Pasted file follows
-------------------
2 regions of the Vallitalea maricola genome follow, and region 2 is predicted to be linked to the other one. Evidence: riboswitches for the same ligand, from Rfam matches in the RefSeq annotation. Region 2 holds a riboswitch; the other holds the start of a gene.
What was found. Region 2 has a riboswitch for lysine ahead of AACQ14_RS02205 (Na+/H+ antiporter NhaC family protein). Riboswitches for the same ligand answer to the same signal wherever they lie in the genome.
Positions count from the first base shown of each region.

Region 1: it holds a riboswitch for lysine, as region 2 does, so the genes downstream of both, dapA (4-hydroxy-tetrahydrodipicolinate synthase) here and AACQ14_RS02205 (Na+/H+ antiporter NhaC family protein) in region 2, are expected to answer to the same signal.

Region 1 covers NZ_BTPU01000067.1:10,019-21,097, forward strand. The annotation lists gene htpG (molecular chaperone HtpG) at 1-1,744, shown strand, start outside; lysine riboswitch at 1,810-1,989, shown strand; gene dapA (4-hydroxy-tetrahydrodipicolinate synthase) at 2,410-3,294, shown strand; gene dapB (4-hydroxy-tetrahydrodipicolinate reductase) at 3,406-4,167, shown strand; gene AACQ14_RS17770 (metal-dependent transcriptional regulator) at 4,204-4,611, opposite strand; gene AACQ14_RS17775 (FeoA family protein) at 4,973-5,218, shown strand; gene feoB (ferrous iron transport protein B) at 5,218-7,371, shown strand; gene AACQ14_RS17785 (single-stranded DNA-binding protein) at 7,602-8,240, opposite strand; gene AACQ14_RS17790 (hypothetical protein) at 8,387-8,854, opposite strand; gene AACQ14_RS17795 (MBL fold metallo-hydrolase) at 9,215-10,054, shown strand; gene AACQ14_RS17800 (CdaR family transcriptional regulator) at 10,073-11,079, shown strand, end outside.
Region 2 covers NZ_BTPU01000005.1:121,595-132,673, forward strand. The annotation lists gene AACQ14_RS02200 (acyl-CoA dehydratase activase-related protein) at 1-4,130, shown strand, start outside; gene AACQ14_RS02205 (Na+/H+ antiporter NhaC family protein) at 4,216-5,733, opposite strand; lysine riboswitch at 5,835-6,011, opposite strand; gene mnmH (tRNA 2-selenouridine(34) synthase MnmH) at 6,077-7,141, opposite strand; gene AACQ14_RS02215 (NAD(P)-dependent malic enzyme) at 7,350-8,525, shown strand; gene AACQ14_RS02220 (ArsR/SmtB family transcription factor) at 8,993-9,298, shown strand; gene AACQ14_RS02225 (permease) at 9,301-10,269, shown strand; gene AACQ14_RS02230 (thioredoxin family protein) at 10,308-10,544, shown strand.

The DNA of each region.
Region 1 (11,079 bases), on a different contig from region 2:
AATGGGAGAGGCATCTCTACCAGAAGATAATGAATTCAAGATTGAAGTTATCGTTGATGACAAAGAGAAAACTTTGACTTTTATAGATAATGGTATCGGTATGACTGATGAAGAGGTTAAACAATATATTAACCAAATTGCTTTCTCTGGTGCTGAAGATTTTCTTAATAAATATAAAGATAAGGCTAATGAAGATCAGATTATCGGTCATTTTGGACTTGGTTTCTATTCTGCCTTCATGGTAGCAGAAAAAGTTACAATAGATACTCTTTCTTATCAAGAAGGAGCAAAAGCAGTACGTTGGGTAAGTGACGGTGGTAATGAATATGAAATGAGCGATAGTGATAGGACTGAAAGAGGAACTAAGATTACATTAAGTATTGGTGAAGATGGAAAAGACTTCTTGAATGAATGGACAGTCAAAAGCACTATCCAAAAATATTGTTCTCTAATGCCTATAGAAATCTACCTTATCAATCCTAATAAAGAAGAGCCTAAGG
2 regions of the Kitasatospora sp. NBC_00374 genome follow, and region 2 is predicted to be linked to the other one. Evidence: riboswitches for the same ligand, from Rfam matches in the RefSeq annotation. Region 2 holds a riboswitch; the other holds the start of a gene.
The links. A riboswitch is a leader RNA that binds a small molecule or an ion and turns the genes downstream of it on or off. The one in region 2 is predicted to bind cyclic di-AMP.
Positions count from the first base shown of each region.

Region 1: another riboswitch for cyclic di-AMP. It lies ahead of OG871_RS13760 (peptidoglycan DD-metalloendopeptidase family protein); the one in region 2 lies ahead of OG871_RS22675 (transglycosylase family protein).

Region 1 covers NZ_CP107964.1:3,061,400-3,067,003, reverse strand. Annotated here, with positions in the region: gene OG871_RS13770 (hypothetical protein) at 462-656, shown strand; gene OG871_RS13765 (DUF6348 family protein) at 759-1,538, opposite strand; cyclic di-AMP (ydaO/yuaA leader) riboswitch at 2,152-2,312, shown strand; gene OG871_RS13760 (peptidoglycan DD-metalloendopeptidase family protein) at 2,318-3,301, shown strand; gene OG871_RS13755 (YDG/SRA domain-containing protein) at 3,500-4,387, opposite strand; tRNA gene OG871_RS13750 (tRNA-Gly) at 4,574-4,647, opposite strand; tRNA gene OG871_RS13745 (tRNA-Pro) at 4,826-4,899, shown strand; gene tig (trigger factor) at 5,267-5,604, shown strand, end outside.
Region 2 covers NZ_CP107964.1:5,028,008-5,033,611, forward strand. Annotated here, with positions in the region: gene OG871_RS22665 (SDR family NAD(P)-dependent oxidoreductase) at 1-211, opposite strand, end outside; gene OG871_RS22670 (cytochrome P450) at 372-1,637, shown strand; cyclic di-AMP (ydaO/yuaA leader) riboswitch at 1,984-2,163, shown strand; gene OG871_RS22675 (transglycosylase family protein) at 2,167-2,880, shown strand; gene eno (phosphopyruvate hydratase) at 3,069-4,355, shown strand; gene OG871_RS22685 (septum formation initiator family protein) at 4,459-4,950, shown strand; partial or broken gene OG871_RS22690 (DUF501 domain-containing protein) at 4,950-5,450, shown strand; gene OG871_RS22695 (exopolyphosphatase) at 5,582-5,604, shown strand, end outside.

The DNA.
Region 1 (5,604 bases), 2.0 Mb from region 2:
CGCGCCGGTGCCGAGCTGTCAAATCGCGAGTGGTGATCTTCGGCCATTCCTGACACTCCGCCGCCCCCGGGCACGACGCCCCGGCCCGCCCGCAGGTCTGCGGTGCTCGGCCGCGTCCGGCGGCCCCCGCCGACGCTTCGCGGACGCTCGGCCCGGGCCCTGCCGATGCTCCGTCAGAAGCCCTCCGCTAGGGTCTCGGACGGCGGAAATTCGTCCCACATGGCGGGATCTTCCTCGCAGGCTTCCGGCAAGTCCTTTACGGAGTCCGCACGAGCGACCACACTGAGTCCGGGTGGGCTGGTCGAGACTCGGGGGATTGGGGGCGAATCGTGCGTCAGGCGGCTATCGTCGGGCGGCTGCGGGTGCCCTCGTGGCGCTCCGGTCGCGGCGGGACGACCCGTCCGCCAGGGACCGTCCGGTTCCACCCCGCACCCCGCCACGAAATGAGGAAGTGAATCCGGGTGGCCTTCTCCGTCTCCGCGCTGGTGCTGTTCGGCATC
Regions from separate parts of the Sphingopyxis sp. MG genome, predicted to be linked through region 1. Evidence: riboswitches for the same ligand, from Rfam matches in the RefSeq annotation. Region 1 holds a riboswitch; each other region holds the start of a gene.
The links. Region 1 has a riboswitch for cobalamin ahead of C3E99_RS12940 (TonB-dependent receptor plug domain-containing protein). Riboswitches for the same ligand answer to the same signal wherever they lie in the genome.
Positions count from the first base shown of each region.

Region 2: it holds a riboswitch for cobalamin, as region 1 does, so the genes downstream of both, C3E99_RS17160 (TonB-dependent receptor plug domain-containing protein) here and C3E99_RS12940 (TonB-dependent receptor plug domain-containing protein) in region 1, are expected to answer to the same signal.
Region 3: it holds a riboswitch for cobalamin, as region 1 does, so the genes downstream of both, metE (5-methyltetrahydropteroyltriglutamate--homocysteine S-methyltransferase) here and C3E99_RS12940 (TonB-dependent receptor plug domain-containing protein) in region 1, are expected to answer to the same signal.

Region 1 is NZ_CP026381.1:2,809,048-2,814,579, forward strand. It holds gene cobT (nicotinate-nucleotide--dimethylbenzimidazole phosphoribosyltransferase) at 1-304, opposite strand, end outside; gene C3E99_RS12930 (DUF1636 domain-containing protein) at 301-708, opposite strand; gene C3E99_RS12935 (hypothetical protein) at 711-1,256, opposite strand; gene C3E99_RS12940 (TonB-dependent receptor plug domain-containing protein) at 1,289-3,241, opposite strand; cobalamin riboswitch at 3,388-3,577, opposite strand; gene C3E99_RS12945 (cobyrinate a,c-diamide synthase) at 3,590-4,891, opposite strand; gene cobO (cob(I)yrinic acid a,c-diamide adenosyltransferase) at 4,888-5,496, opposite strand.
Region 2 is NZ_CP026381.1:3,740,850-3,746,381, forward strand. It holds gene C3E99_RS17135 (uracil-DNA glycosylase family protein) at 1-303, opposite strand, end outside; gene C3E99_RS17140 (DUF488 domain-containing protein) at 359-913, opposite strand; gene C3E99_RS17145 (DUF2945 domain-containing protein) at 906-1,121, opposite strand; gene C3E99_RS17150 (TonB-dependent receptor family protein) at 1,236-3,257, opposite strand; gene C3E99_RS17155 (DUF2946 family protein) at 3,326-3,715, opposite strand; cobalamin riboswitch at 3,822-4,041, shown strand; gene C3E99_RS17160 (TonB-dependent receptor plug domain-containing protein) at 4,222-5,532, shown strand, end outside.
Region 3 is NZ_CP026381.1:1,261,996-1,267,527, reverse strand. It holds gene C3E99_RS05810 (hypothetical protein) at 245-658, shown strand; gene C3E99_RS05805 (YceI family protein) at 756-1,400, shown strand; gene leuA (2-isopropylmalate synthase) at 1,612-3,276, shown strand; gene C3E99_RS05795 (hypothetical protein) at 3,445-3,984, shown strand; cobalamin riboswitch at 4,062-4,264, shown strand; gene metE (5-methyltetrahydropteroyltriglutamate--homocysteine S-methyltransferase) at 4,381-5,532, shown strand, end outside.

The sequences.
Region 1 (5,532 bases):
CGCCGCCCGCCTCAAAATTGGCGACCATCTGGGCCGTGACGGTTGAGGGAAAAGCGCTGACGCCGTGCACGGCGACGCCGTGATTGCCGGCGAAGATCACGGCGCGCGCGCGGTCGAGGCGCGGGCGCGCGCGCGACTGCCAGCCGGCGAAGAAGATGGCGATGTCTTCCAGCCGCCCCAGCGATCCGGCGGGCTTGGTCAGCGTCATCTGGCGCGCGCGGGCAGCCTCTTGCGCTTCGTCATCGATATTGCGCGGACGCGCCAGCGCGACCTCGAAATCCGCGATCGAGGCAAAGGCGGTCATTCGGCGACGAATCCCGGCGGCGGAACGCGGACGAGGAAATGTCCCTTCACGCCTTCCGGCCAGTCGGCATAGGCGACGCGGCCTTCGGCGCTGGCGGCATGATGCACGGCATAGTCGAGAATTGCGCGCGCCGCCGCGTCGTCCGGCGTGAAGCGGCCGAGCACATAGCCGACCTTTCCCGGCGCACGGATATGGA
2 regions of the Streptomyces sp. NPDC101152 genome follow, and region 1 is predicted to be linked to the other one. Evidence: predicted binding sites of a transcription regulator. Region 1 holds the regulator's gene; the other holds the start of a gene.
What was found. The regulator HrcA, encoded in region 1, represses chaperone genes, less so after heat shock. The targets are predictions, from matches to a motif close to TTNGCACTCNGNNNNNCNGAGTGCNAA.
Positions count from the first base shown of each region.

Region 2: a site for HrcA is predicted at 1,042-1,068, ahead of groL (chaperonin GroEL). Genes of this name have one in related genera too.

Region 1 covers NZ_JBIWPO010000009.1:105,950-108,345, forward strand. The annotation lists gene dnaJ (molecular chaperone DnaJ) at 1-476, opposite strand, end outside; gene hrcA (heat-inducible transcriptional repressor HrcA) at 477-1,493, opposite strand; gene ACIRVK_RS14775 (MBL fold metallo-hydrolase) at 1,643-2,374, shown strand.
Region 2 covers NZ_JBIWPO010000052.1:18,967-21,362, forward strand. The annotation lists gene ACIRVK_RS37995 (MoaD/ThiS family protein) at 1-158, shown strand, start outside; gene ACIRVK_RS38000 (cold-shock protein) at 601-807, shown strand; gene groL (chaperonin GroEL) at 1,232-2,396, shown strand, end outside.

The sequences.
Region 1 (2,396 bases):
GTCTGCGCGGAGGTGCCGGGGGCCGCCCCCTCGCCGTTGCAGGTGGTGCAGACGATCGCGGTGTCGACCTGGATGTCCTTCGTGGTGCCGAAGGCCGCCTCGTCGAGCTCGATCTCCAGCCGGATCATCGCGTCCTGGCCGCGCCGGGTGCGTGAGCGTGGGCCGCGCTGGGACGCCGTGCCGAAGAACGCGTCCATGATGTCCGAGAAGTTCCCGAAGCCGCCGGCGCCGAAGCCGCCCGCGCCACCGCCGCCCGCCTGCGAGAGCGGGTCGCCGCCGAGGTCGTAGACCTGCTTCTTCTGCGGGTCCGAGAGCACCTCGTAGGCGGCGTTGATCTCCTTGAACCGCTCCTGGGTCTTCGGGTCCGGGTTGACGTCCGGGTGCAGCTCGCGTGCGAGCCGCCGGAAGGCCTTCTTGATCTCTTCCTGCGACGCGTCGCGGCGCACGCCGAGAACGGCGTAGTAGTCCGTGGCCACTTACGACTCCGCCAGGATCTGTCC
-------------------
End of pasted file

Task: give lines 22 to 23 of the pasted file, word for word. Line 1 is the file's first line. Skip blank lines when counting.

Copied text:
Region 2: it holds a riboswitch for cobalamin, as region 1 does, so the genes downstream of both, C3E99_RS17160 (TonB-dependent receptor plug domain-containing protein) here and C3E99_RS12940 (TonB-dependent receptor plug domain-containing protein) in region 1, are expected to answer to the same signal.
Region 3: it holds a riboswitch for cobalamin, as region 1 does, so the genes downstream of both, metE (5-methyltetrahydropteroyltriglutamate--homocysteine S-methyltransferase) here and C3E99_RS12940 (TonB-dependent receptor plug domain-containing protein) in region 1, are expected to answer to the same signal.